Research on the efficiency and image quality of CBCT has been limited to determine bone morphology. There has also been no research investigating the use of CBCT to test in vivo alveolar bone morphology, as the present study does. Instead, most studies used artificially created defects on phantoms or dry skulls, which do not accurately represent some anatomic structures such as tooth sockets and alveolar bone margins. The difficulty with assessing artificially created defects on dry skulls is that the detection of defects can be overestimated due to the operator's distinct boundaries.[27] Misch et al. conducted a study to compare CBCT measurements of periodontal defects to traditional methods.[28] Artificial osseous defects, including infrabony facial, palatal, and proximally defects of varying width and height, were created on mandibles of dry skulls. CBCT scanning, periapical radiography, and direct measurements using a periodontal probe were compared to an electronic caliper that was used as a standard reference. For radiographs, most buccal and lingual measures could not be performed; however, all bony deficiencies were directly or with CBCT identifiable and measurable. The results of this study are evidence that CBCT is as accurate as direct measurements using a probe and as reliable as radiographs for interproximal areas.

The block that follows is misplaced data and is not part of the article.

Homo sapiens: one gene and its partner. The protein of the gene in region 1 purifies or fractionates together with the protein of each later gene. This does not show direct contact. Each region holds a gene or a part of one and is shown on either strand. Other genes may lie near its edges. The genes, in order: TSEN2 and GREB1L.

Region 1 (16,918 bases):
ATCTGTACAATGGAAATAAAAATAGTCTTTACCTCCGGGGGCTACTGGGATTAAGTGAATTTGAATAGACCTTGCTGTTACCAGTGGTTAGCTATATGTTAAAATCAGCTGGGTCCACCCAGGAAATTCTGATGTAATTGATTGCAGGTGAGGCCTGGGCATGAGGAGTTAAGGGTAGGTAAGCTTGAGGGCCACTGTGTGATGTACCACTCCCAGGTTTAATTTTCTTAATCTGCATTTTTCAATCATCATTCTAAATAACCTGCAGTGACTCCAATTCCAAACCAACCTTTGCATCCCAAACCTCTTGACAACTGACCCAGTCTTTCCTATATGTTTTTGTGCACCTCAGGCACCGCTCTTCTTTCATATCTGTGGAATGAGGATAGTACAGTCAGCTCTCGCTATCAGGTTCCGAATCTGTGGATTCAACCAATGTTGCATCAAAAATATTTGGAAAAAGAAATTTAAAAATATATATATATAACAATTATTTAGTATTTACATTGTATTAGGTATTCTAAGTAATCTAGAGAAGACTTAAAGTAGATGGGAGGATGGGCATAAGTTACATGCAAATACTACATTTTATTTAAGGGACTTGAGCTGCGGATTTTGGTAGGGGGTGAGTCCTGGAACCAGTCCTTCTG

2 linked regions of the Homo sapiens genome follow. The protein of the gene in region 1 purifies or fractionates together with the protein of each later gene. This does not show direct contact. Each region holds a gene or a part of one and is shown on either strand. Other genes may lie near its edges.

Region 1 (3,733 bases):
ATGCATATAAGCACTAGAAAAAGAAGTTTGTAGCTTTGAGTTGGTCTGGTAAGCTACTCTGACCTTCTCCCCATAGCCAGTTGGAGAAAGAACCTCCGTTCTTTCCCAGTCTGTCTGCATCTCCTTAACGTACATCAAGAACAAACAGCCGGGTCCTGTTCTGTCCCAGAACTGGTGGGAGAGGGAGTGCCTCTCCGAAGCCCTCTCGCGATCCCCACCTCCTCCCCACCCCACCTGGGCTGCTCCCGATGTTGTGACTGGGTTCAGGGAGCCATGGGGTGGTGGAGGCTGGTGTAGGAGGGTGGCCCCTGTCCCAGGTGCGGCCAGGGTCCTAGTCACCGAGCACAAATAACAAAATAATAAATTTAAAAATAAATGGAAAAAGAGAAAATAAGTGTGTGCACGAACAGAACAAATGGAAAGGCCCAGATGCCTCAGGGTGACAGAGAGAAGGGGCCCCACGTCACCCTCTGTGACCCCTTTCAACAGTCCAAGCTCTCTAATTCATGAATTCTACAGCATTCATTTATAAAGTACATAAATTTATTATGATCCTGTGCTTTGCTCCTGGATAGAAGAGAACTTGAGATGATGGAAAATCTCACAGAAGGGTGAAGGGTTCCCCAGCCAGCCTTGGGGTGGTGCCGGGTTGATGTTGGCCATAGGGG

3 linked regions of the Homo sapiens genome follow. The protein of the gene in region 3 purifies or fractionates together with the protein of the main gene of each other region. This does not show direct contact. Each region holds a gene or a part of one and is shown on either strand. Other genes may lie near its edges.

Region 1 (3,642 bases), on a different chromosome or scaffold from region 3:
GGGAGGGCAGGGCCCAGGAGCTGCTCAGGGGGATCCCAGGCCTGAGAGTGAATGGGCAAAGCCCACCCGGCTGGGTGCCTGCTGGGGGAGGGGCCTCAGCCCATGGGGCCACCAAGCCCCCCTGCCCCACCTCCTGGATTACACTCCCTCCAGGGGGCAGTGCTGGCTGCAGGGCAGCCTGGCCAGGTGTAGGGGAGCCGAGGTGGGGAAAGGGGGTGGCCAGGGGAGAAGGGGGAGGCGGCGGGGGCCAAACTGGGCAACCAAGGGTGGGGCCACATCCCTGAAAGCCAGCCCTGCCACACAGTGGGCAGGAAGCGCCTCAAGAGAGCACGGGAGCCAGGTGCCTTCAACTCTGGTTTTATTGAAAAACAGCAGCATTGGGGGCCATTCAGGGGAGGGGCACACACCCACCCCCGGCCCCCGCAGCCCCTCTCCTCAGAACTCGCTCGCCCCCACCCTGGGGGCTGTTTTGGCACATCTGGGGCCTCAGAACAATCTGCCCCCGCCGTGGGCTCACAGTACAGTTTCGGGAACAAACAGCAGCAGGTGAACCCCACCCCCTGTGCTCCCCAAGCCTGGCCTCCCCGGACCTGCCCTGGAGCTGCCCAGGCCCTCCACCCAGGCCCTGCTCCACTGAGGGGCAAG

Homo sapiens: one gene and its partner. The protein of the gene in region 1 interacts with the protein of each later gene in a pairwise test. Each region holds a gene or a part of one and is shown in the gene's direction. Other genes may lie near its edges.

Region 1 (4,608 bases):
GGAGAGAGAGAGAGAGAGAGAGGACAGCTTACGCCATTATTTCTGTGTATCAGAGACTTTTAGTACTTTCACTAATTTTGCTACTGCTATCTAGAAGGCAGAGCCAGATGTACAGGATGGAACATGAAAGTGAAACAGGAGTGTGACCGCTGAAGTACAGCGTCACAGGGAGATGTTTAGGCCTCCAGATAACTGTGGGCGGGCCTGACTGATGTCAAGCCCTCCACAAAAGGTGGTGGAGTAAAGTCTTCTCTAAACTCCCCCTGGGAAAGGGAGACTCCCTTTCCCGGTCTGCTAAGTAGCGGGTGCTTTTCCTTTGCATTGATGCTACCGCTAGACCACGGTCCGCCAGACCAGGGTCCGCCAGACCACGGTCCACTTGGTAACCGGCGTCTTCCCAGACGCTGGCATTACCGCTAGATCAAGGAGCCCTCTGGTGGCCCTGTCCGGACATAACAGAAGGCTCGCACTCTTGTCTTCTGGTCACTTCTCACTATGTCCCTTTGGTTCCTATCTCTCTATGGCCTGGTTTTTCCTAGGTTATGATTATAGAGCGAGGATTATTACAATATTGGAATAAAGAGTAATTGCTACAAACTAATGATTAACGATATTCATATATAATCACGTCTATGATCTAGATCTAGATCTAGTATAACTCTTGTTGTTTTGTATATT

Conclusions Top

In Saudi subpopulation, the majority of patients affected by root fenestration were females, and the most common tooth being affected was right lateral incisor. In addition, the most common type of fenestration was Type IV.

Financial support and sponsorship


Conflicts of interest

There are no conflicts of interest.

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Larato DC. Alveolar plate fenestrations and dehiscences of the human skull. Oral Surg Oral Med Oral Pathol 1970;29:816-9.  Back to cited text no. 18
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  [Figure 1], [Figure 2], [Figure 3], [Figure 4], [Figure 5]

  [Table 1], [Table 2], [Table 3]